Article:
While the results of this test were not all bad, using the pens on the Craft Photo Paper has certainly been the worse result I’ve had in everything I’ve thrown at the paper during my series of tests.  But there again, a “photo paper” isn’t exactly the type of surface you’d usually use pens on in the first place, so I won’t hold this little blip against a paper that has performed excellently in other tests.


Excellent paper!

“Crafty Bob’s A4 Premium Gloss Craft Photo Paper” has performed well in the tests I’ve thrown at it, producing excelent quality prints without having to resort to ink hungry “best” settings, and has worked well in my Cameo and cut cleanly.  As it works well at the standard Heavyweight Card setting in my Cameo it should also cut out with no problems in a CraftROBO.  At 200gsm weight, in my opinion, it isn’t heavy enough to make a base card out of (as a base card needs to be more substantial to support the weight of toppers and added embellishment), but it is a great weight for things like pyramage layers where you don’t want your layers to sag.  It may well be OK for a print, trim, fold, type quick card that you don’t intend to use further embellishment on – you’ll have to try that out for yourself.

I would certainly be more than happy to use this paper again in my crafting when I wanted printable glossy paper/lightweight card, whether for just printing out and then cutting by hand or for cutting out stuff in my Cameo.

Having had a look at the results I’ve had – What do you think?   Do you think it would be suitable for using in your crafting?  Why not give it a try for yourselves.  At only £2.49 + P & P for a pack of 20 it is reasonably priced, and if I’ve understood things correctly they post to locations beyond the UK, so if you live further afield you can also have it delivered to your door.

It would be nice if it was available in larger packs, or had a special deal for buying multi packs.

Also – a request to Crafty Bob – as I’m one who doesn’t like to have the same finish on all my cards, I think it’s now time to think about producing some mat printable card-stock of the same high quality, and possibly also one with a light sheen, and a printable iridescent card-stock, all of the same weight.  And I’d also like the same quality card at 250gsm or even 300gsm for projects where the base card is to printed off with a design and then toppers and embellishments put on top.

Cards :

Here are the cards I made using the bits I’ve cut out while testing Crafty Bob’s Paper.

1Review Card 04 02  2Review Card 05 02  3Review Card 06 02  4Review Card 03 02  5Review Card 03 03

  1. Topper from Test 1 – Circular Mother of Pearl Frames by June Young; Tea in the shade Original Watercolour painting by Pamela West.
  2. Mats from Test 2 and silhouettes from test 6 – Champagne Satin from 12 Sumptuous Satin Backing Papers – Marvelous Metallics by Emma Winnell; Purple Satin from 12 Sumptuous Satin Backing Papers – Gorgeous Jewels by Emma Winnell;  Studio Oval Double Circle Mats by Angela Burk; African silhouettes by Debra Jenkinson.
  3. Aperture cut in background from Test 3 – One of the backgrounds from Someplace Backing Paper 2 by Carol Lepard; Cow Iris Folding Pattern by Margaret Jones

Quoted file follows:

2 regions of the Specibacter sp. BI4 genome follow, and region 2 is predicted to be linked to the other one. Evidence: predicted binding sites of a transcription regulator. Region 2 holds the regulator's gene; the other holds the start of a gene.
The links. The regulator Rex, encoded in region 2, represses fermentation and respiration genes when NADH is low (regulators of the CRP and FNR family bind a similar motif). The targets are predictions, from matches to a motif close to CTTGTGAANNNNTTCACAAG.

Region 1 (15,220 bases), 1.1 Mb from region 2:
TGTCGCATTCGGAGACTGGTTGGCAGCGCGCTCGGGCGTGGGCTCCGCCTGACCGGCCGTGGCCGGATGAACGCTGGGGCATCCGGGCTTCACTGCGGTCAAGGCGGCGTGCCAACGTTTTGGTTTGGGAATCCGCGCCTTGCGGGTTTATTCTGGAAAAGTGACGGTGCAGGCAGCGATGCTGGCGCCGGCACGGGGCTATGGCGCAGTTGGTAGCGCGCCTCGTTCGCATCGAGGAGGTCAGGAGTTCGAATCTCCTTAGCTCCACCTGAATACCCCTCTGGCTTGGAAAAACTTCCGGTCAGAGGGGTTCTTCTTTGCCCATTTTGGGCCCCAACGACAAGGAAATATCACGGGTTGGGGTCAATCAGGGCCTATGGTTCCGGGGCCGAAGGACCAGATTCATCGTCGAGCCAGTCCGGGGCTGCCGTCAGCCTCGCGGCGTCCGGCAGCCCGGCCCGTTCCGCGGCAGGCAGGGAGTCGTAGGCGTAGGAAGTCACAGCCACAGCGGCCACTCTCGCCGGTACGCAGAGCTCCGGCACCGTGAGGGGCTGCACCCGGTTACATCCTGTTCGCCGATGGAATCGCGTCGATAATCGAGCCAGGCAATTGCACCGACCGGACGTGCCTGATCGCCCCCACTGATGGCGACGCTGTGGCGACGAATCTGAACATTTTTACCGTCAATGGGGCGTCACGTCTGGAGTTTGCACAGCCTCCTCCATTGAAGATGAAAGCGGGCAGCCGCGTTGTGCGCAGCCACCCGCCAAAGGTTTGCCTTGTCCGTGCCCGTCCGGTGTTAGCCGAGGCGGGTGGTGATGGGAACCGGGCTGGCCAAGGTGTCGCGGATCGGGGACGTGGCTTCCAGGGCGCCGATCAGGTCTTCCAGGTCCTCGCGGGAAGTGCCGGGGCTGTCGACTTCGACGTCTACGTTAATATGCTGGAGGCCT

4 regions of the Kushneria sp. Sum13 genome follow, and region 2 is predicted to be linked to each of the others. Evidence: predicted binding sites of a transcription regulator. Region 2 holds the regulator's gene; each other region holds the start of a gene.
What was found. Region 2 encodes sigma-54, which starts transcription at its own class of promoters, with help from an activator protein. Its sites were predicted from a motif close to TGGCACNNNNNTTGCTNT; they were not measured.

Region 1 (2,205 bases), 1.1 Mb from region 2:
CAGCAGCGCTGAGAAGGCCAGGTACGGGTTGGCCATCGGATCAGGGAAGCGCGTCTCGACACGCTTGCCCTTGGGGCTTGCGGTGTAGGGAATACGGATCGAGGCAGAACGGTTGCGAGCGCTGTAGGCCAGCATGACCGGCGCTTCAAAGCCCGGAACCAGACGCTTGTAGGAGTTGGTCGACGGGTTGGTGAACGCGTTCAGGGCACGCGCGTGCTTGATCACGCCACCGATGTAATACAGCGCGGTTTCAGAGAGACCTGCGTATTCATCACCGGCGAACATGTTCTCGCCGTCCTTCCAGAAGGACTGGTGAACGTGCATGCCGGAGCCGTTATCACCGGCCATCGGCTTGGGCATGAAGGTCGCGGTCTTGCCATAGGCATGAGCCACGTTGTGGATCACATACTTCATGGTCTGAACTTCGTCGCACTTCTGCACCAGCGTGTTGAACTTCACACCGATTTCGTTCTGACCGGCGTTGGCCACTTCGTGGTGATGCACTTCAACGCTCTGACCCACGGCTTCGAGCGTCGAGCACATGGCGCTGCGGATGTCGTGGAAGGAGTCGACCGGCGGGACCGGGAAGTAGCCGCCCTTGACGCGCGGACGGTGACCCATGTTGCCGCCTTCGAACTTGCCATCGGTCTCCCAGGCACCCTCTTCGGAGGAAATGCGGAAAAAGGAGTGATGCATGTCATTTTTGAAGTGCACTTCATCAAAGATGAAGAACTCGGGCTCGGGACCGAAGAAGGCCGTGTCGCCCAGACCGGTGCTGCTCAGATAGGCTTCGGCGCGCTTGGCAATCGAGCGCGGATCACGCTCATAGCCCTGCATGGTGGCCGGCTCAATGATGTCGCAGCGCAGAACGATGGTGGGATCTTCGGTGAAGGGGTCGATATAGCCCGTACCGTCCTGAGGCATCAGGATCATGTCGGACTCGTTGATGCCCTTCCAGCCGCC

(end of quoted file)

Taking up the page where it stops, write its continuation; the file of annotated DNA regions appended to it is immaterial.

4. Flowers from Test 4 and corners and greeting from Test 7 – FLOWERS 01 by Clive Couter.
  5. Closeup of flower showing dimension and corner piece.

1Review Card 01 02  2Review Card 01 04  3Review Card 02 01  4Review Card 02 03  5

  1. Greetings and mat from Test 2  and flowers from Test 5 – Champagne Satin from 12 Sumptuous Satin Backing Papers – Marvelous Metallics by Emma Winnell; Purple Satin from 12 Sumptuous Satin Backing Papers – Gorgeous Jewels by Emma Winnell; Scalloped Oval Layers……Studio by Tina Fitch; Nesting Flowers by Claire Norman; Navy Satin from 12 Sumptuous Satin Backing Papers – Gorgeous Jewels by Emma Winnell; Ivory Satin from 12 Sumptuous Satin Backing Papers – Marvelous Metallics by Emma Winnell.
  2. Closup showing how the flowers have not been damaged by shaping either forwards or backwards using a bone folder, and they hold their shape nicely because of the weight of the paper.
  3. Mat from Test 2 and flower from Test 6 – Purple Satin from 12 Sumptuous Satin Backing Papers – Gorgeous Jewels by Emma Winnell;  Scalloped Oval Layers……Studio by Tina Fitch; Flower is my own copyright as I grew and took the picture of this flower.
  4. Closeup that once again shows how well a cut piece has responded to being worked with a bone folder for dimension, and is holding that dimension well.

Hope you like my creations!


CUP Update:  

Merchandise –  Other than the Craft Photo Paper CUP have a small number of other items in their Merchandise section.  Have a look – here – to see what they’ve got at the moment.

CUP TV –  There are now well over 100 episodes of CUP TV up on the Internet.  CUP TV is where designers have the chance to demonstrate how to make up their cards, and give hints and tips.  You can have a look at the list of the – here.


You can see the cards I’ve made using design sheets from CUP in my “Crafter Showcase Area” on – here
(Just scroll down past the top boxes to see the cards.)

You can see my page on Facebook by clicking – here.